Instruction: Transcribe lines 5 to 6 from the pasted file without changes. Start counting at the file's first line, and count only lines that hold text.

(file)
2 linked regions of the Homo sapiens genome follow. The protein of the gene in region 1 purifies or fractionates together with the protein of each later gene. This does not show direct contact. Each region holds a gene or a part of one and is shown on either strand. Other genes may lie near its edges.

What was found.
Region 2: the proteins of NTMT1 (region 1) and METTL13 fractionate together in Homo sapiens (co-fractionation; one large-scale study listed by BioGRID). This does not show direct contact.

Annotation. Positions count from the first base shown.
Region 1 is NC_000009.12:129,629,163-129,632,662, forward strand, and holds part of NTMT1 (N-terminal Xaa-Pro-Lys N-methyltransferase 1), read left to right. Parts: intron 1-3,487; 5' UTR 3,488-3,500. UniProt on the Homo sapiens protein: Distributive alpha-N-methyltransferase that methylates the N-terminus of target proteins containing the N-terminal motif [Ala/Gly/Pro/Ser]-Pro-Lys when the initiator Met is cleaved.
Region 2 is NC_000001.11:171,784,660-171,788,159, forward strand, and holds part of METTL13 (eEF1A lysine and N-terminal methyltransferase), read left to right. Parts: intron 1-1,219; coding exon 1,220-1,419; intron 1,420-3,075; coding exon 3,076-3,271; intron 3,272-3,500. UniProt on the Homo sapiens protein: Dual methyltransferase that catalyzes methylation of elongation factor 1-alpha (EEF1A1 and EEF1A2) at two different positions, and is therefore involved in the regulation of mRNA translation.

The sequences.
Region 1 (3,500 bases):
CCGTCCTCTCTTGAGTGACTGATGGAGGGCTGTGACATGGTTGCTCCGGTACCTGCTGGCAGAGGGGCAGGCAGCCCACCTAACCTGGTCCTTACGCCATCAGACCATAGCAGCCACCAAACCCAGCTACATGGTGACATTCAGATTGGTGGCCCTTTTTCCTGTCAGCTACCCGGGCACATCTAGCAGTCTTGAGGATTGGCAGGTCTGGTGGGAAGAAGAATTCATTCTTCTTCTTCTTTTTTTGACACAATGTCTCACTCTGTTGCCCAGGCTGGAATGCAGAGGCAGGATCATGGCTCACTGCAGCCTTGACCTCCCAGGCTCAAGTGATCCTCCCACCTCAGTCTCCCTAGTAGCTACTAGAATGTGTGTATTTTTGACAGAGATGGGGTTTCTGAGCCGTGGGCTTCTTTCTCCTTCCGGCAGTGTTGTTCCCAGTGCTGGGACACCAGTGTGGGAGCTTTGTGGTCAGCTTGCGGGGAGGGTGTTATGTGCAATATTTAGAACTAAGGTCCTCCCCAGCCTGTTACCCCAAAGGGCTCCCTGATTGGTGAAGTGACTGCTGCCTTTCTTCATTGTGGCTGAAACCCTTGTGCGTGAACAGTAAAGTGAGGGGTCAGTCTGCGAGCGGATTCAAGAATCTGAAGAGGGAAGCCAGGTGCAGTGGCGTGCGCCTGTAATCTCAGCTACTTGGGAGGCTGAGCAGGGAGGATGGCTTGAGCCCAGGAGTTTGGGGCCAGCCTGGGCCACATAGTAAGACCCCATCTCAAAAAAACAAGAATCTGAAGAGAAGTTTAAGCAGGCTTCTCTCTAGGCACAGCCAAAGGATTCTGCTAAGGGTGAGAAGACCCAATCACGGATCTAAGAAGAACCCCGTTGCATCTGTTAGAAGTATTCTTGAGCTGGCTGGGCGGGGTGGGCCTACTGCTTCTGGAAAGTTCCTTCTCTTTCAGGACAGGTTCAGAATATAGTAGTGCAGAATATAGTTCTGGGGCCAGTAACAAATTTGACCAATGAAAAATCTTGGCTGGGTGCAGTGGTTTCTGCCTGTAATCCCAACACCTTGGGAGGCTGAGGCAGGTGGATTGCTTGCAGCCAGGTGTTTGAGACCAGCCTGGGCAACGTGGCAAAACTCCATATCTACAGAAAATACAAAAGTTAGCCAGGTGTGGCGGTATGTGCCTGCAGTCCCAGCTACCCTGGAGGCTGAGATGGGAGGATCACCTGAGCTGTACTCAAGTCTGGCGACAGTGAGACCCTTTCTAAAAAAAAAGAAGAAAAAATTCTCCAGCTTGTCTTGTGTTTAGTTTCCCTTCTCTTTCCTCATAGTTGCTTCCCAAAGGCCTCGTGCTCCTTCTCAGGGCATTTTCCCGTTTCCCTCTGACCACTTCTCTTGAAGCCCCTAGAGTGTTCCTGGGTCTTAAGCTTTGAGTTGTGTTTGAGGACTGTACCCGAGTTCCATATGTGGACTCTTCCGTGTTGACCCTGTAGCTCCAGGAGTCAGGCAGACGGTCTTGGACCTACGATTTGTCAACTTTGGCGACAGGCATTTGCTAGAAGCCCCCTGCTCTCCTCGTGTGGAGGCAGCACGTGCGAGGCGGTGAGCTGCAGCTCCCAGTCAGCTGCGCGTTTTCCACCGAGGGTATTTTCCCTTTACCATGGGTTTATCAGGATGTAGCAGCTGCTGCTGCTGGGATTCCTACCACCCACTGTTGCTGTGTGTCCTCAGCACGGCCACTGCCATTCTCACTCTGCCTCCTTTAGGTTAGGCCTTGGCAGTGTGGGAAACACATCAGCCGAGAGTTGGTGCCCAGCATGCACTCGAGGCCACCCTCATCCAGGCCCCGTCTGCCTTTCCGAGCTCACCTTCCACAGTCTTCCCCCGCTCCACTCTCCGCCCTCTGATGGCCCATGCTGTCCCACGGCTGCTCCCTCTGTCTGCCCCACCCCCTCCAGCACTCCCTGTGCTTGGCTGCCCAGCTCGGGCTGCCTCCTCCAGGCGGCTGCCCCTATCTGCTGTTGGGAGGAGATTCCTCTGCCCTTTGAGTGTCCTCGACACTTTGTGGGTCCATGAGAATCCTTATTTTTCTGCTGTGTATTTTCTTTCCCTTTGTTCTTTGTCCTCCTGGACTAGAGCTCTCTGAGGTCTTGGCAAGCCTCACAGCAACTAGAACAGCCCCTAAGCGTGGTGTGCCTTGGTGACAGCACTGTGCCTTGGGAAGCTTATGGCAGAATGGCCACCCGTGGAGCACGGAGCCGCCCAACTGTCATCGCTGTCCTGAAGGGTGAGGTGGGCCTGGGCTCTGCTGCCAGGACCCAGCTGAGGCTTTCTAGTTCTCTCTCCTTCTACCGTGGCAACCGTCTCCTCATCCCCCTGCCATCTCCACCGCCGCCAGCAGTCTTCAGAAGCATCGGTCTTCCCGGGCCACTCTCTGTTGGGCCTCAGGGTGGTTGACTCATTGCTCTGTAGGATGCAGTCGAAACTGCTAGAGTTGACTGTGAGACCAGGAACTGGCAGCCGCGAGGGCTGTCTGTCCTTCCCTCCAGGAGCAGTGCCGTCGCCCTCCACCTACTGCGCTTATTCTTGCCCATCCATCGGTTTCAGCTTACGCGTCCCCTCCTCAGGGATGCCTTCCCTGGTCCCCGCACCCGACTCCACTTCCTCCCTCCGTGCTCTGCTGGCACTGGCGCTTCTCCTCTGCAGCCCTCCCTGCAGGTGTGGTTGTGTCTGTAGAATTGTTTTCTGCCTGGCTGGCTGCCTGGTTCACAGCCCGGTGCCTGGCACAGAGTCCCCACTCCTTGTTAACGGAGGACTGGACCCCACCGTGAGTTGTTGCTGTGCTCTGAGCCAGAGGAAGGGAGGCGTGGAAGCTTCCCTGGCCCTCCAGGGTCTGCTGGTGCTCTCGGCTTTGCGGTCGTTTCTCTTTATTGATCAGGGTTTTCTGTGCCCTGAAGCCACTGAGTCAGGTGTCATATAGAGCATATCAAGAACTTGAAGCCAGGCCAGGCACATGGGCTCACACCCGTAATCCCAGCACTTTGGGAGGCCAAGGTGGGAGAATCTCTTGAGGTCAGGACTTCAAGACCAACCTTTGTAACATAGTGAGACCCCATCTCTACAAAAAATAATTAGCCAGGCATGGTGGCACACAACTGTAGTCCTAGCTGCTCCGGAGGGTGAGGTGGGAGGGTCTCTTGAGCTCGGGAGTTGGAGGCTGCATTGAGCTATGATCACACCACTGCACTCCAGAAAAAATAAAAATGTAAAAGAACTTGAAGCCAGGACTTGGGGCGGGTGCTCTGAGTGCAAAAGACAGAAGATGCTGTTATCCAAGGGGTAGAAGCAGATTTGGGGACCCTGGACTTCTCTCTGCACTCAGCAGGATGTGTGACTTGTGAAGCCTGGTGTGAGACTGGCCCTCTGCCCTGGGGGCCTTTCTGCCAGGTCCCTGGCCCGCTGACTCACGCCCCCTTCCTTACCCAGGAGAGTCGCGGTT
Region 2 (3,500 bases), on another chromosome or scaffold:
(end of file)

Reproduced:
Region 1 is NC_000009.12:129,629,163-129,632,662, forward strand, and holds part of NTMT1 (N-terminal Xaa-Pro-Lys N-methyltransferase 1), read left to right. Parts: intron 1-3,487; 5' UTR 3,488-3,500. UniProt on the Homo sapiens protein: Distributive alpha-N-methyltransferase that methylates the N-terminus of target proteins containing the N-terminal motif [Ala/Gly/Pro/Ser]-Pro-Lys when the initiator Met is cleaved.
Region 2 is NC_000001.11:171,784,660-171,788,159, forward strand, and holds part of METTL13 (eEF1A lysine and N-terminal methyltransferase), read left to right. Parts: intron 1-1,219; coding exon 1,220-1,419; intron 1,420-3,075; coding exon 3,076-3,271; intron 3,272-3,500. UniProt on the Homo sapiens protein: Dual methyltransferase that catalyzes methylation of elongation factor 1-alpha (EEF1A1 and EEF1A2) at two different positions, and is therefore involved in the regulation of mRNA translation.